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Ray Carroll’s ‘From the Boundary’: April 23, 2024

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The Anzacs

They left the cities, towns and villages in their many thousands to fight for freedom on far distant fields. Australia’s population in the early 1900’s was just short of five million but almost five hundred thousand volunteered their services. More than six thousand were killed, nearly three times that number were wounded, gassed or taken prisoner. The terrible toll impacted every locality across the nation. Australia owes a huge debt to all who sacrificed their lives in the two great wars also, In Vietnam and conflicts In the middle east.


A young soldier wrote this poem. A week later he was killed.

In Flanders Field

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In Flanders fields, the poppies blow

Between the crosses, row on row,

That mark our place; and in the sky

The larks, still bravely singing, fly

Scarce heard amid the guns below.

We are the Dead. Short days ago.

We lived, felt dawn, saw sunset glow,

Loved and were loved, and now we lie

In Flanders fields.

Take up our quarrel with foe:

To you from failing hands we throw

The torch; be yours to hold it high.

If ye break faith with us we die

We shall not sleep,

Through poppies grow

In Flanders fields.

In Australia today there is a noisy minority of self-styled leftist “elites” who want ANZAC Day and Australia Day cancelled. They appear to hate the country that gives them freedom and in many cases, lavish lifestyles. They want our youth taught a distorted view of our history – and they seek to cancel anyone who disagrees with their often sinister motives. Don’t count on any of them volunteering their services if the predicted conflict comes to South East Asia – our region.

Captain Long ago

Before I became senior football and cricket coach in the late sixties at ACK I was in charge of junior teams.

My very first captain was Bill Sammon from a farm at Bungeet in Northern Victoria. Bill was a brilliant young all-round sports star and later he was to become a legendary player and coach in the Ovens and Murray League.

He was featured very recently in a double page feature in the Sunday Herald Sun. A person of deep and abiding faith he has for years been a successful farmer in the area where he grew up. Four generations of his family have attended Assumption.

Mark, a son was tragically killed only a few six-hits from the home farm not long after he was married. Mark’s daughter Millie was a boarder at ACK a few years ago. Bill and wife Glynis are fine people, highly regarded in the area.

Among their longtime friends is Broadford’s Paul Fleming. When Bill was only twelve he played cricket for the Bungeet XI (now extinct along with more than 800 bush cricket and footy clubs). Bills parents, wonderfully hospitable people, invited me to visit for a few days one distant January. I went to watch young Bill play on a scorching 42 degrees day (It must have been global warming back them!!).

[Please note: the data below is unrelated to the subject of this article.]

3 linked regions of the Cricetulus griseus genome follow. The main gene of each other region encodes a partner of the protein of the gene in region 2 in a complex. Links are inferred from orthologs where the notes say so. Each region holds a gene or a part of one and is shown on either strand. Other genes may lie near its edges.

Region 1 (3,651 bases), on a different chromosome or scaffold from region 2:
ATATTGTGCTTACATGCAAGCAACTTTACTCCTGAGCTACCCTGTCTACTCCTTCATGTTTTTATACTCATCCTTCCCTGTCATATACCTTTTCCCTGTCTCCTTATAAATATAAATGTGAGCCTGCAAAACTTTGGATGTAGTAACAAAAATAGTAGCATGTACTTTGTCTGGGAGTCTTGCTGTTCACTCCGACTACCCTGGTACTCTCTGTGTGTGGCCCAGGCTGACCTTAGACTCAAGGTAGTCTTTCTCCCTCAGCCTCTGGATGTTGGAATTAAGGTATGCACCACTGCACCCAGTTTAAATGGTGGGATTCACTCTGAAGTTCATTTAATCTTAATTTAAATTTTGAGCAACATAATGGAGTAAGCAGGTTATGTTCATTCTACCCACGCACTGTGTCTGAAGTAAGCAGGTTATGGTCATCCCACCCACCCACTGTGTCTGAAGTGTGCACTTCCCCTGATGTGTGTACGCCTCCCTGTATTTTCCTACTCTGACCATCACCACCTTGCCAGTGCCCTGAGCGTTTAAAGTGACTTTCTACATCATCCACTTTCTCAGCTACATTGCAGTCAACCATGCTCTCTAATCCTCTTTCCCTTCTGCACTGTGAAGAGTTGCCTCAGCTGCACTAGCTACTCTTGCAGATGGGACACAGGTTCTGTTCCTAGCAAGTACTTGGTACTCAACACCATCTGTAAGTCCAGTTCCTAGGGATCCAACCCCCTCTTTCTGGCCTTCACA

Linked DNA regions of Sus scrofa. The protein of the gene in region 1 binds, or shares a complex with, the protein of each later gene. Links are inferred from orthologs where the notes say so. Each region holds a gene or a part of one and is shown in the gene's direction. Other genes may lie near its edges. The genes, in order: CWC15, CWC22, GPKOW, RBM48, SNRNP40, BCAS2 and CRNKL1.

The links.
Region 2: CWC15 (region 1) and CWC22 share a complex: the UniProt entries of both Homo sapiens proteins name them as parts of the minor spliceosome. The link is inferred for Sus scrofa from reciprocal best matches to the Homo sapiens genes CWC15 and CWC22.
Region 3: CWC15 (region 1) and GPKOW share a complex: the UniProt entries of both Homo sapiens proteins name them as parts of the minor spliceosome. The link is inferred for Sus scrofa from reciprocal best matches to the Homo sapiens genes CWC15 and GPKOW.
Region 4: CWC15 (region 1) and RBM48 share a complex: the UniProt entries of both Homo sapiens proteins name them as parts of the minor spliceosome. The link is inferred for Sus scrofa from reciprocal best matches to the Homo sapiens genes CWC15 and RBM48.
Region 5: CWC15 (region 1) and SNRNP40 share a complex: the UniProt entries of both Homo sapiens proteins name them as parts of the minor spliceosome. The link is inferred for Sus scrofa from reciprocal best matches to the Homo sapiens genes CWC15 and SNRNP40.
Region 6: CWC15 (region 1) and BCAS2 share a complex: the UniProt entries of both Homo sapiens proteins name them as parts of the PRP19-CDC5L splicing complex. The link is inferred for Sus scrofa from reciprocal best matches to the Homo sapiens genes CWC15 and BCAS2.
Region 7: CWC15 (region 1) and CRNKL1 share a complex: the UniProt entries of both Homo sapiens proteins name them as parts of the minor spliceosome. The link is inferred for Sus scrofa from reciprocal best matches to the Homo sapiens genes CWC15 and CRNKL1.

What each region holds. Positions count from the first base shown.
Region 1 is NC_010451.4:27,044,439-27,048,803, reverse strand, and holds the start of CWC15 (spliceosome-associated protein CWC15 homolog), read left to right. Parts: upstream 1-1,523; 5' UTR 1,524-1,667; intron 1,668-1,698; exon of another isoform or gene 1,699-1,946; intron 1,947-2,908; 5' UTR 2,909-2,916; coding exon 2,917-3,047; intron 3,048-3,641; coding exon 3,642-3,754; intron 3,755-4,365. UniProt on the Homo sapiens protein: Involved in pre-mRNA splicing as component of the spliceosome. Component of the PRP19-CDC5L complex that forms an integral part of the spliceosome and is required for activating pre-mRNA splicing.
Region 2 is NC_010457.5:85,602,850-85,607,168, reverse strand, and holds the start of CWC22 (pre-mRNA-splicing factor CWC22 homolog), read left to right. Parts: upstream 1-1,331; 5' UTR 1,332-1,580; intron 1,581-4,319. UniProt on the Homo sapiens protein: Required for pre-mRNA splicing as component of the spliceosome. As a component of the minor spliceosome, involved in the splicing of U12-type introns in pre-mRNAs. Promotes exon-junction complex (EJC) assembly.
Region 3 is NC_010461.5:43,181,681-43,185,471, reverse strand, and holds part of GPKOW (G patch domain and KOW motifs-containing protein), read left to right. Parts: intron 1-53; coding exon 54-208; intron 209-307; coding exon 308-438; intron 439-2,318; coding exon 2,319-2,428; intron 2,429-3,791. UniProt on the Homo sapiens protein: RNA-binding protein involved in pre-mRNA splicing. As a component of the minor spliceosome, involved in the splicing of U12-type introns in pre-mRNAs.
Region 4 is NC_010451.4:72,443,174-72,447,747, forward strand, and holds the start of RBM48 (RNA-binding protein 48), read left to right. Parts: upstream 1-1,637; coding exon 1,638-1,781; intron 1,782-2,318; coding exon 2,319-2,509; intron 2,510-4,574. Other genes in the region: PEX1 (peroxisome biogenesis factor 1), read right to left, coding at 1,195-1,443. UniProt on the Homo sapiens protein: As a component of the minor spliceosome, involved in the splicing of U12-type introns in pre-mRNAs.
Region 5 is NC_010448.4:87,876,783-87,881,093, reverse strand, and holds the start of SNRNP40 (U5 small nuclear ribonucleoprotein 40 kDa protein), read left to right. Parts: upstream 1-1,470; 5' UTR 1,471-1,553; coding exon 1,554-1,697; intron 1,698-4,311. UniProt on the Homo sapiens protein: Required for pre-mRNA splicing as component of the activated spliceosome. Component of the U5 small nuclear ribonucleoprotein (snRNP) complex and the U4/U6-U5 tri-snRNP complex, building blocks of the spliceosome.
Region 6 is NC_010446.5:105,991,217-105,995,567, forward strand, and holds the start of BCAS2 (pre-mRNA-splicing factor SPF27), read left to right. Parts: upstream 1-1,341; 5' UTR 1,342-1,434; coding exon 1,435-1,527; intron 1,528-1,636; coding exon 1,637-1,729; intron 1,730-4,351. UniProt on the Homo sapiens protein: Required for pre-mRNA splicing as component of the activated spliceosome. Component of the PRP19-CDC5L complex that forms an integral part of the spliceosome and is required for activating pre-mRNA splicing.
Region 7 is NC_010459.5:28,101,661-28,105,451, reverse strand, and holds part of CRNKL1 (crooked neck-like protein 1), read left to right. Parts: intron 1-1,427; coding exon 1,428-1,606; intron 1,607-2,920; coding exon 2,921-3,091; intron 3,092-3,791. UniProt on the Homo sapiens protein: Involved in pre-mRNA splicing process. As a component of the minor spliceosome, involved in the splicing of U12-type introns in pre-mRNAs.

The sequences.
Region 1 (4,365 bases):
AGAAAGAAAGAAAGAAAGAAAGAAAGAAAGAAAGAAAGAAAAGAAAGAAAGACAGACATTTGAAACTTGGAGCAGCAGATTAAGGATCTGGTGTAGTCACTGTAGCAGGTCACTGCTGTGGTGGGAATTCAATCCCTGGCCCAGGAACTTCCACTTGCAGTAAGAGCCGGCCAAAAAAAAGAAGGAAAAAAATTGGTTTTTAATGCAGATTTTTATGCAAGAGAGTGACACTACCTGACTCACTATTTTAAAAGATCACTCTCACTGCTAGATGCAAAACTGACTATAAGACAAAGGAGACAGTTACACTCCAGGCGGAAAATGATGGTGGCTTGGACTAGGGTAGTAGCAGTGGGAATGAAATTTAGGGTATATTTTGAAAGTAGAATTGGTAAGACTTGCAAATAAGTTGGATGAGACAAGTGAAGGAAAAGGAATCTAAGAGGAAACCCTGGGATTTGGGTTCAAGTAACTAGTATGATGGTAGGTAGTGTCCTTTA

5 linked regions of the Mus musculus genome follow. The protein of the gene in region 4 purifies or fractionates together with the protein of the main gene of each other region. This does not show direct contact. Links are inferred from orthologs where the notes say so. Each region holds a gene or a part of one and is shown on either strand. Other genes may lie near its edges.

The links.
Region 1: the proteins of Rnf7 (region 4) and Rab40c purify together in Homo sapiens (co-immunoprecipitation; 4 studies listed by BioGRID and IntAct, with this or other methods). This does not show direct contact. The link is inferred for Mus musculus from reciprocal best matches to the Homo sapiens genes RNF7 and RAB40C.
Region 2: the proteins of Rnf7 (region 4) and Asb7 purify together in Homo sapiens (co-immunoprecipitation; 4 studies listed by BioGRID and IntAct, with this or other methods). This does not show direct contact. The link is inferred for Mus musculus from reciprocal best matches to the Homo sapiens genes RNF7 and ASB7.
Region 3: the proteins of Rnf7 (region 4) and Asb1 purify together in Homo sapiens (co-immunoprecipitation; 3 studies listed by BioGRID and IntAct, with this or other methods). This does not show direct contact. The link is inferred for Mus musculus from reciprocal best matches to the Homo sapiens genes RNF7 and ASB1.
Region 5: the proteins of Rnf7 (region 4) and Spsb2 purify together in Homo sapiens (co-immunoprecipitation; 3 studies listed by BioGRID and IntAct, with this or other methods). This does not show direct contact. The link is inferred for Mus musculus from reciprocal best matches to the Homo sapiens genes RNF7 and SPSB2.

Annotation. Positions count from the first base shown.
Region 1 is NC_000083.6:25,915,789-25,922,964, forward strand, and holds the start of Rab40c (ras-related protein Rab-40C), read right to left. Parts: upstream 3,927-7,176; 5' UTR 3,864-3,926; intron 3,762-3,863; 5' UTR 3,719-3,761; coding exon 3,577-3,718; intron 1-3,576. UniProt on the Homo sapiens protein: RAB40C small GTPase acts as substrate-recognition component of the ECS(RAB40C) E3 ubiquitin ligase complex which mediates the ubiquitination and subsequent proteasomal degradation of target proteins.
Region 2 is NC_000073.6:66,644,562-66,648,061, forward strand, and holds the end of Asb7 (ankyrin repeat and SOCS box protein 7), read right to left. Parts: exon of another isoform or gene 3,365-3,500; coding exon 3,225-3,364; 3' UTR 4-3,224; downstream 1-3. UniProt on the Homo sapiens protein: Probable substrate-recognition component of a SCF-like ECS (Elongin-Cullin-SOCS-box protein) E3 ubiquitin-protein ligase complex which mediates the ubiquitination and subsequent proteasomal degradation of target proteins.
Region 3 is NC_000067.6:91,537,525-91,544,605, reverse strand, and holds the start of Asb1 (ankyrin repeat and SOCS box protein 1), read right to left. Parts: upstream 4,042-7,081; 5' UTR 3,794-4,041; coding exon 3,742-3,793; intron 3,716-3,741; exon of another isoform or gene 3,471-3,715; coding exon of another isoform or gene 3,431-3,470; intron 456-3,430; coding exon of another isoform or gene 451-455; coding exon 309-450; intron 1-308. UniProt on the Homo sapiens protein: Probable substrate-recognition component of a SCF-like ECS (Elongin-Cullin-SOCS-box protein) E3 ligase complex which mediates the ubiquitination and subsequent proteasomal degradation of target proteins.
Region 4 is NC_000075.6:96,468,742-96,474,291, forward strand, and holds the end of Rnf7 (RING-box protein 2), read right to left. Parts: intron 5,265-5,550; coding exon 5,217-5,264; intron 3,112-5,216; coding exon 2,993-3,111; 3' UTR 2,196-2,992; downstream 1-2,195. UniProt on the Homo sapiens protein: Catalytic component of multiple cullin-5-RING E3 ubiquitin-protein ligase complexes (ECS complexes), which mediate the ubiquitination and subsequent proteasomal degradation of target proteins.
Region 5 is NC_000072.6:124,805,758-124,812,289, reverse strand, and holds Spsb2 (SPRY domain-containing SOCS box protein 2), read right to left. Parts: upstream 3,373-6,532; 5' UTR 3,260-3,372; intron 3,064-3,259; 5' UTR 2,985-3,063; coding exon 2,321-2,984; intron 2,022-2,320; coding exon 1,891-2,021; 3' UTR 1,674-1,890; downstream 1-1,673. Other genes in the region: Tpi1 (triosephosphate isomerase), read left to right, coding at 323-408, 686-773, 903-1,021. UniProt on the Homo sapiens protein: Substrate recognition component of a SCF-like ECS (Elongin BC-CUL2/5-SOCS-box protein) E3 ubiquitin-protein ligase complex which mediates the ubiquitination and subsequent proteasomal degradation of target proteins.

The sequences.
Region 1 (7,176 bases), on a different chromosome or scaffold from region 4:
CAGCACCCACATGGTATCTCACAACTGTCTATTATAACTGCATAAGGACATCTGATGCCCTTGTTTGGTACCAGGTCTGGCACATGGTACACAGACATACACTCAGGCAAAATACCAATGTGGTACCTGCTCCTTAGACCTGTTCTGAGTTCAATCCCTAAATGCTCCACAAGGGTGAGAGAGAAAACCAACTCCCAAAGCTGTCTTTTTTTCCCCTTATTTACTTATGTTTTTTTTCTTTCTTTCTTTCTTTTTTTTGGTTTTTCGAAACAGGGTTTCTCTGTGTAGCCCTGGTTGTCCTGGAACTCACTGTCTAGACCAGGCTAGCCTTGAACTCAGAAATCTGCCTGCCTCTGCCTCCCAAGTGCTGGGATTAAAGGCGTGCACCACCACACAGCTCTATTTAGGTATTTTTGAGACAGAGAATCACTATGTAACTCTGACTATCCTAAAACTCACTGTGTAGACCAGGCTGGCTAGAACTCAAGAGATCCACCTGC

Bills sister Lorraine had just been born and I still have a photo of myself nursing her. A truly beautiful person, married to James Cummins, a Burramine farmer, – their son Marcus contributed much to the life and times of the college. The name Cummins is a name strongly resonating down the generations at Assumption.



Geoff Kirby, who recently passed from this life was indeed worthy of the title “nature’s gentleman”. The longtime Broadford resident will be much missed by his wife Beryl, daughters Linda and Diane and their families, and fondly remembered by his many friends and all who knew him. He was a legend of Broadford Football Club and one of its greatest ever players and Hall Of Fame inductee.

As friends Des and Sandra O’Connor wrote in their tribute “Geoff was a champion on and off the field”. Prayers and thoughts of many will be with Beryl and the family.


A trio of Riverina lads who were at ACK in the eighties have a real interest in harness racing. Ashley Haynes, Jamie Stevenson and Darren Kane are joint owners of some pacers whom are named after friends and acquaintances.

One, doing quite well, and currently in New Zealand is named after this writer – their old teacher and coach. It is called R.C Phoenix. Ashley Haynes is part of a generational butcher family, highly regarded in Finley and beyond. Darren Kane, from Deniliquin and Jamie Stevenson from Yarrawonga are also good guys. Jamie led the 1983 college 1st XVIII and later played for North Melbourne.


Martin Cossettini attended ACK in the late eighties. From the mountain country near Khancoban, he is the son of great parents. His dad came, with many Italians to work on the Snowy Mountain Scheme. Martin loved being part of college cricket and footy premiership teams. These days he works in finance in NSW. At the 2007 cricket world cup in the Caribbean, he met a Jamaican girl. They later married and have two beautiful young daughters, one of them Vienna is a budding poet and she sent me this poem which has been published.

There’s something I need to remember

Though it’s not what I firmly believe.

‘Cause I’ve lived all my life with the motto

That’s its better to give than receive.

Its principle that doesn’t fail me –

Choosing “giving” will never be wrong –

But I’m sometimes at risk of forgetting

I can’t run on near-empty for long.

By evening there’s so little time left

To put into feeling restored –

So why wait till after the work’s done?

Receiving’s not just a reward!

So tomorrow, if I need some “me-time”,

Be it book, meditation or rest,

I shall start the day off by receiving –

And begin it by feeling my best!

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